After 'Shokhian', Jamal Sen signed his next film 'Daera' (1953), which was directed by the legendary producer-director Kamal Amrohi of Mahal fame. Meena Kumari and Nasir Khan (Younger brother of thespian Dilip Kumar) were in lead roles in Daera. It turned out to be another flop film with iconic music. The film had the all-time great unforgettable Bhajan "Devta tum ho mera sahara, maine thama hai daman tumhara" (Mubarak Bhegum, Rafi/chorus) set in the unusual Raag Bhoop. Other popular numbers were "Aa bhi jaa meri duniya mein koi nahi", "Chand sitaron khamosh nazaron" and "Aansu to nahin hain aankhon mein" (Talat Mehmood), "Deep ke sang jalun main aag mein" (Mubarak Begum) and the lone solo of Asha "Kaho dola utaare kahar".
The year 1953 proved out to be a bumper phase for Jamal Sen. He gave music for the film 'Dharm Patni' starring Nirupa Roy and Mahipal. The film was decorated with popular gems like "Raat kaise kati batana sake" (Mubarak Begum), "Jia lahar lahar lahraiye", "Nirmohi saajan aaja aaja", the ghazal "Pyaar ki nazron ne chheda hai jise wo saaj hun" (Madhubala Jhaveri), the intoxicating number "Lagi tumse lagan mere bhole sajan" (Asha Bhonsle) and "Mera dil kya apse mil gaya hai" (Sulochana Kadam).
Producer-director Master Bhagwan came up with Rangila in which he also played the lead role. This film got noticed for its four duets, "Matwale nain kahe hum par jadu dale", "Diya jale chamke tara nyara", "Dil mein basa le apna bana le", "Dhere dhere sang mere aao babu ji", "Dil aaj mera gane laga geet pyaar ke" (Asha/Rafi).
In 1954, came the film Kasturi, in which Jamal Sen shared credit with Pankaj Mullick. Sen recorded three songs for the film "Murli wale se lage nain", "Mujhe apna banaya door door se" (Asha Bhonsle) and "Main to haar gai man, ja re ja phagan" (Binota Mukharjee). The film was directed by Brajendra Gaur who also wrote the lyrics. Jamal Sen's next film was Patit Pawan (1955). His unique compositions in the film were marked in "Jis poonam ke chand ka panth rahi thi nihar" (Lata Mangeskar); "Jhalak teri chha gayi nazar mein sama gayi" (Geeta Dutt); two duets "Jeevan ka tu ujiyara hai rakhwara bansi wara hai" (Mubarak Beghum/Sudha Malhotra) and "Aag lagi mere ghar mein mere jiski lagi lagan" (Lata/Rafi); and two solos of Rafi "Hum to chale apne gaon sabko mera ram ram" and "Jago jago re gopal" (Rafi). Patit Pawan was based on religious theme and its music got noticed due to its flavour of religious numbers.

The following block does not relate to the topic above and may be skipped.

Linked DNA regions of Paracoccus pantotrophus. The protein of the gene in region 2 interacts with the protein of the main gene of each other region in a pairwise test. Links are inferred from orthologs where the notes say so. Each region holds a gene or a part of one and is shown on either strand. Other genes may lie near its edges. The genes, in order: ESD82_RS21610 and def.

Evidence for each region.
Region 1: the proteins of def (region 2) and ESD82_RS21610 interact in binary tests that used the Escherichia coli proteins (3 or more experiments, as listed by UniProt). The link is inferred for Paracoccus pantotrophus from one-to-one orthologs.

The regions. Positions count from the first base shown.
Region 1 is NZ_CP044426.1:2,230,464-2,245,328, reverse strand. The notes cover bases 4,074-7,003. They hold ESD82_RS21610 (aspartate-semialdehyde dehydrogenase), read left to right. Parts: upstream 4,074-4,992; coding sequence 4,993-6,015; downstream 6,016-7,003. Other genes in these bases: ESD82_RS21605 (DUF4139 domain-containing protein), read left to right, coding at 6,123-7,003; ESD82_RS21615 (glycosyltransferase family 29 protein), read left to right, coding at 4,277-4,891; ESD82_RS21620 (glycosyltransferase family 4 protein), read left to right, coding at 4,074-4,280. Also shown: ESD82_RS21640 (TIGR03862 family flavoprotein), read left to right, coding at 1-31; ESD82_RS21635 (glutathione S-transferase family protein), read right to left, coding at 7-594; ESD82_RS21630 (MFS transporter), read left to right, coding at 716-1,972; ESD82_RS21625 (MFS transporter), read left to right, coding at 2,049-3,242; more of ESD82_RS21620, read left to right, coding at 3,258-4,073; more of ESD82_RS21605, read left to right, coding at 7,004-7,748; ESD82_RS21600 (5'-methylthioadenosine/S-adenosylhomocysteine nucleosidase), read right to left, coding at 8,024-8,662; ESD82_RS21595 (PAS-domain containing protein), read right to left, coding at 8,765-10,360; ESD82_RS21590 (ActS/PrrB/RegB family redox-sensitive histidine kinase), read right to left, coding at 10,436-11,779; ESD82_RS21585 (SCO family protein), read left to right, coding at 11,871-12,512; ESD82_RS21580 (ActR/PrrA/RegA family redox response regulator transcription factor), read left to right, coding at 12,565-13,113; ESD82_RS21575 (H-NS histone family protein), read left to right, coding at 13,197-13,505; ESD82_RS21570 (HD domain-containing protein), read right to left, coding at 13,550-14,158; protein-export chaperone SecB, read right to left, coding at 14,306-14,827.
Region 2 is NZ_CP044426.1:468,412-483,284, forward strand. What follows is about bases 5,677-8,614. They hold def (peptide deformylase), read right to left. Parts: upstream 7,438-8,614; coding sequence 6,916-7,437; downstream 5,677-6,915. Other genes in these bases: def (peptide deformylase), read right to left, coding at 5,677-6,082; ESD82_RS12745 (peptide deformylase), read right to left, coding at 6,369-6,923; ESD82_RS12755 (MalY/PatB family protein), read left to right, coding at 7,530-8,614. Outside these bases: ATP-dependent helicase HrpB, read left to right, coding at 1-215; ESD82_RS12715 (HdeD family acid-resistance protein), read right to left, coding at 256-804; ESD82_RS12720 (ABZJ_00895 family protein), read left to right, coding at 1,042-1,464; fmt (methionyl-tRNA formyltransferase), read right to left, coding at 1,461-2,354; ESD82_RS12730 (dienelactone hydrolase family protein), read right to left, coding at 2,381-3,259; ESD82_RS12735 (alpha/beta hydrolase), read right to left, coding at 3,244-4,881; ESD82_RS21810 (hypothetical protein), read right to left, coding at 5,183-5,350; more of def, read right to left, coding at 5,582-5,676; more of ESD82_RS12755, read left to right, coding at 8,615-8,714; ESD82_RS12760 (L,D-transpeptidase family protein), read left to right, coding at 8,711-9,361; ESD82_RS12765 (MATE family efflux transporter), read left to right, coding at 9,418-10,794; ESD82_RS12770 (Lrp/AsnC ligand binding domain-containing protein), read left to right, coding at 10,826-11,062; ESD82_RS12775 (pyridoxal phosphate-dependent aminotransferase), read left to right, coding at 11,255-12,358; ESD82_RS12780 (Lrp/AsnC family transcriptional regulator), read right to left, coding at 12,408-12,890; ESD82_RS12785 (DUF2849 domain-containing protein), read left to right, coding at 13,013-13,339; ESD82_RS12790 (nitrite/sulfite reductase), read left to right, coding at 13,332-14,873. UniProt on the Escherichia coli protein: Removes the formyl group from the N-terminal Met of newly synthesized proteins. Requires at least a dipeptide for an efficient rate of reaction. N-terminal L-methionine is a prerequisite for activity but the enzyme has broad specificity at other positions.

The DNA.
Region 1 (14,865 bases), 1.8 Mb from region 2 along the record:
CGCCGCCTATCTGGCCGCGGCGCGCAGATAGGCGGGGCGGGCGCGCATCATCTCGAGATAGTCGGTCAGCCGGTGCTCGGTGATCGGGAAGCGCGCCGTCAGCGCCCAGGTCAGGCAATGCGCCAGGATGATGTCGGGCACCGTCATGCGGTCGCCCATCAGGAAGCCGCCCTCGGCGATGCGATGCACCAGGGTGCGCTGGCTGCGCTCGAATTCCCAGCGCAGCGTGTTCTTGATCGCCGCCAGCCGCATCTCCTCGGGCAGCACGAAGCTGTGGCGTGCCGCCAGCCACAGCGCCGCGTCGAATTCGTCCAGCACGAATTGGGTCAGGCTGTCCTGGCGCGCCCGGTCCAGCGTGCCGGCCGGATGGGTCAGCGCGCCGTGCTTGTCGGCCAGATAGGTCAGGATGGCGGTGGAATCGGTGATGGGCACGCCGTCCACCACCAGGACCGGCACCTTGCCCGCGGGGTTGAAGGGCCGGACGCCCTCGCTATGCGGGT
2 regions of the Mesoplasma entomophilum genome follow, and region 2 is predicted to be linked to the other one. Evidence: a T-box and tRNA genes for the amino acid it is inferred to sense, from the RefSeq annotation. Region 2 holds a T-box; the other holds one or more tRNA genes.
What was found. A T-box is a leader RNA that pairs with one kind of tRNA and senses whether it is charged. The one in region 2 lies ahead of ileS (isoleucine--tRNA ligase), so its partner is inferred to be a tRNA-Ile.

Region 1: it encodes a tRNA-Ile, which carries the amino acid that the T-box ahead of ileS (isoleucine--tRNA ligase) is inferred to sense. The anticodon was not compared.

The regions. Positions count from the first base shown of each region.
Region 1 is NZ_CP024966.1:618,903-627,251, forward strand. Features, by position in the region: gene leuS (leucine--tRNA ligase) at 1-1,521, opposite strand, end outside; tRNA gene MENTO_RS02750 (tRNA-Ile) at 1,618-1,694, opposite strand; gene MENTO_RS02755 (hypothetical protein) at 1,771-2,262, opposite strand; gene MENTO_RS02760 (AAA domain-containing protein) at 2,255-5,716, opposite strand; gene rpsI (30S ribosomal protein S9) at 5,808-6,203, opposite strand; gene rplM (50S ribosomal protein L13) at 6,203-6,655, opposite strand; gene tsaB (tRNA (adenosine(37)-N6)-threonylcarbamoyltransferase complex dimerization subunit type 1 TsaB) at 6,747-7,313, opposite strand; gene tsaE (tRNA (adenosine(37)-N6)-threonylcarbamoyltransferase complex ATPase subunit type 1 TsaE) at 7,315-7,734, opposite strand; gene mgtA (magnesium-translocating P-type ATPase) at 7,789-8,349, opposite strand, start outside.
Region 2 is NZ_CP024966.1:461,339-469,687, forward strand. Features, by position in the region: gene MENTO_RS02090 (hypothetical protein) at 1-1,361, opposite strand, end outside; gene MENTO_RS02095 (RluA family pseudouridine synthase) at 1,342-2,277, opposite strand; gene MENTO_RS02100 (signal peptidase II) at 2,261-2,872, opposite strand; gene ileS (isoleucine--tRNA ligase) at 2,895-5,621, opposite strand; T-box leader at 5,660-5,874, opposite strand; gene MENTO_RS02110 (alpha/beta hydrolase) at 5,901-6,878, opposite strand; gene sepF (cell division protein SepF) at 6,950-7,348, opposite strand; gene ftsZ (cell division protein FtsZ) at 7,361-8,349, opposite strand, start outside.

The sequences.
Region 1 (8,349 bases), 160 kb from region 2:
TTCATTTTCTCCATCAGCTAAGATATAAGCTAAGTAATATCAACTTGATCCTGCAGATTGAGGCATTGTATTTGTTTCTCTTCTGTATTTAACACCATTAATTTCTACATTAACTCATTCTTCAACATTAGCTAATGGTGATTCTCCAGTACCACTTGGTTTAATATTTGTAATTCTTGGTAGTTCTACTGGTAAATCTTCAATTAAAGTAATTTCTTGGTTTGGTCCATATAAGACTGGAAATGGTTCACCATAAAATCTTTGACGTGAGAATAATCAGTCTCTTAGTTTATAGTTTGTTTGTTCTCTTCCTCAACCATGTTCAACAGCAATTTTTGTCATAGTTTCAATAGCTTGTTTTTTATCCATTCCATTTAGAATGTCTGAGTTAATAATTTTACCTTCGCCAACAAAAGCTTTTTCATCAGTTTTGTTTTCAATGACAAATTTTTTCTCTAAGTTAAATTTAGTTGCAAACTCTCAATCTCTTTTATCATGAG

In between, Jamal Sen composed music in pure classical style for the film 'Ritu Vihar'. Unfortunately, the film could not be completed but those who listened to the recordings said Jamal Sen was at his best.
'Amar Saheed' (1960) was dubbed from a Tamil film produced by Padmini. The cast of the historical costume drama included Shivaji Ganeshan, Padmini, Gemini Ganeshan and Ragini. Its most popular number was "Jhume mori beliya preet re" (Lata/Manna Dey). "Mat ja mat ja re sajanwa" (Lata) and "Raat zulm ki kat jayegi bhagega andhera" (Rafi/Chorus) were also appreciated. His other dubbed film in Tamil was Bagdad (1961), a fantasy starring Vyjayanthimala and MG Ramchandran. The film flopped despite its starcast and its music sunk.
Another dubbed film from Telugu was Manchali (1962) which had NT Rama Rao and Anjali Devi in lead roles. The film became popular with its starcast and its most popular song was "Pahla pahla pyaar hua ye" (Rafi). Same year, he signed the film 'Aalha Udal' starring Nirupa Roy and Jairaj, which was close to his heart because of its Rajasthani background. The film flopped and his composition in Rajasthani folk style was lost in oblivion.
Jamal Sen gave music in Bhojpuri and Chhatisgarhi films also. 'Naag Panchmi' (1964) became popular after its release locally. Its song "Pati ke sangwa" (Suman Kalyanpur) was in folk tune and Shankar's astute "Aadi dev ho mahadev" was one of his best classical songs in Suman Kalyanpur's voice. 'Ghar Dwar' (1971) in Chhatisgarhi dialect was not released. Jamal Sen was lost in time and got totally neglected. He took to alcohol. In his last days, composer Ghulam Mohammad remained his only friend in the Industry. Jamal Sen died in Borivali on April 12, 1979.
Though he may have been forgotten but legacy of his music continues. His sons and grandsons are active in film as independent musicians.
Views expressed are personal